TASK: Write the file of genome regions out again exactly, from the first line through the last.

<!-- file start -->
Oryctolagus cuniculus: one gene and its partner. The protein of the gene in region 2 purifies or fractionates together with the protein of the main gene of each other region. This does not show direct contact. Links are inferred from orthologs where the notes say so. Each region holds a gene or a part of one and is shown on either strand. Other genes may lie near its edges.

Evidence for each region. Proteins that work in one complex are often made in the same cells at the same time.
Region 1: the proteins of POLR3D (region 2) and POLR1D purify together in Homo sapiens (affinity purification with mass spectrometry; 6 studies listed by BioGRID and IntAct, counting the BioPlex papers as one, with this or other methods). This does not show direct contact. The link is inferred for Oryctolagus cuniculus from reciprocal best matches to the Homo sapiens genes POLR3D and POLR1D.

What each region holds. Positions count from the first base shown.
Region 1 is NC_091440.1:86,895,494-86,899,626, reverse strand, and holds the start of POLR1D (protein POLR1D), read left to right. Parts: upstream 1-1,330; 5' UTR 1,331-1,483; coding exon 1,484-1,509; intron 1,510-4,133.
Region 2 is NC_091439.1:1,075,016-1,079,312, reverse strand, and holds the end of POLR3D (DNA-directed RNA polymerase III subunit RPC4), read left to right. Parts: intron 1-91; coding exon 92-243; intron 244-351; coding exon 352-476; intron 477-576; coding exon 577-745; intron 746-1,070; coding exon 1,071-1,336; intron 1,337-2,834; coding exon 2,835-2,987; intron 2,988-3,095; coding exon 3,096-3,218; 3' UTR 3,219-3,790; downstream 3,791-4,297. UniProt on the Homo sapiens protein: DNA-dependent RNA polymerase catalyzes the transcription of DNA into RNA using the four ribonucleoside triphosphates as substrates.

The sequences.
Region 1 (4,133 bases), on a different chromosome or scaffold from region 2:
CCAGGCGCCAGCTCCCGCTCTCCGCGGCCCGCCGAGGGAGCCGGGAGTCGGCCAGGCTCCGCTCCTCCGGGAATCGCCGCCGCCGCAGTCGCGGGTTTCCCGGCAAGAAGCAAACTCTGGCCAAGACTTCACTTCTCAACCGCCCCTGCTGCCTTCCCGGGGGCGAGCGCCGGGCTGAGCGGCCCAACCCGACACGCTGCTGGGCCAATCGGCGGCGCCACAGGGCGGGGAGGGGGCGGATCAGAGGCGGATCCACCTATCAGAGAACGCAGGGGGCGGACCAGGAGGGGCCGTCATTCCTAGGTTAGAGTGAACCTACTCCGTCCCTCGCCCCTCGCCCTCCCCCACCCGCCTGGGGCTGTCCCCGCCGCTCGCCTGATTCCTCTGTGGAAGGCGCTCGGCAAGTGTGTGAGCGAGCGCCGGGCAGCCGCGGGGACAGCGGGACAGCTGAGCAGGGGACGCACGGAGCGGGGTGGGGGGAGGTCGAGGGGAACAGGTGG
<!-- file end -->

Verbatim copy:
Oryctolagus cuniculus: one gene and its partner. The protein of the gene in region 2 purifies or fractionates together with the protein of the main gene of each other region. This does not show direct contact. Links are inferred from orthologs where the notes say so. Each region holds a gene or a part of one and is shown on either strand. Other genes may lie near its edges.

Evidence for each region. Proteins that work in one complex are often made in the same cells at the same time.
Region 1: the proteins of POLR3D (region 2) and POLR1D purify together in Homo sapiens (affinity purification with mass spectrometry; 6 studies listed by BioGRID and IntAct, counting the BioPlex papers as one, with this or other methods). This does not show direct contact. The link is inferred for Oryctolagus cuniculus from reciprocal best matches to the Homo sapiens genes POLR3D and POLR1D.

What each region holds. Positions count from the first base shown.
Region 1 is NC_091440.1:86,895,494-86,899,626, reverse strand, and holds the start of POLR1D (protein POLR1D), read left to right. Parts: upstream 1-1,330; 5' UTR 1,331-1,483; coding exon 1,484-1,509; intron 1,510-4,133.
Region 2 is NC_091439.1:1,075,016-1,079,312, reverse strand, and holds the end of POLR3D (DNA-directed RNA polymerase III subunit RPC4), read left to right. Parts: intron 1-91; coding exon 92-243; intron 244-351; coding exon 352-476; intron 477-576; coding exon 577-745; intron 746-1,070; coding exon 1,071-1,336; intron 1,337-2,834; coding exon 2,835-2,987; intron 2,988-3,095; coding exon 3,096-3,218; 3' UTR 3,219-3,790; downstream 3,791-4,297. UniProt on the Homo sapiens protein: DNA-dependent RNA polymerase catalyzes the transcription of DNA into RNA using the four ribonucleoside triphosphates as substrates.

The sequences.
Region 1 (4,133 bases), on a different chromosome or scaffold from region 2:
CCAGGCGCCAGCTCCCGCTCTCCGCGGCCCGCCGAGGGAGCCGGGAGTCGGCCAGGCTCCGCTCCTCCGGGAATCGCCGCCGCCGCAGTCGCGGGTTTCCCGGCAAGAAGCAAACTCTGGCCAAGACTTCACTTCTCAACCGCCCCTGCTGCCTTCCCGGGGGCGAGCGCCGGGCTGAGCGGCCCAACCCGACACGCTGCTGGGCCAATCGGCGGCGCCACAGGGCGGGGAGGGGGCGGATCAGAGGCGGATCCACCTATCAGAGAACGCAGGGGGCGGACCAGGAGGGGCCGTCATTCCTAGGTTAGAGTGAACCTACTCCGTCCCTCGCCCCTCGCCCTCCCCCACCCGCCTGGGGCTGTCCCCGCCGCTCGCCTGATTCCTCTGTGGAAGGCGCTCGGCAAGTGTGTGAGCGAGCGCCGGGCAGCCGCGGGGACAGCGGGACAGCTGAGCAGGGGACGCACGGAGCGGGGTGGGGGGAGGTCGAGGGGAACAGGTGG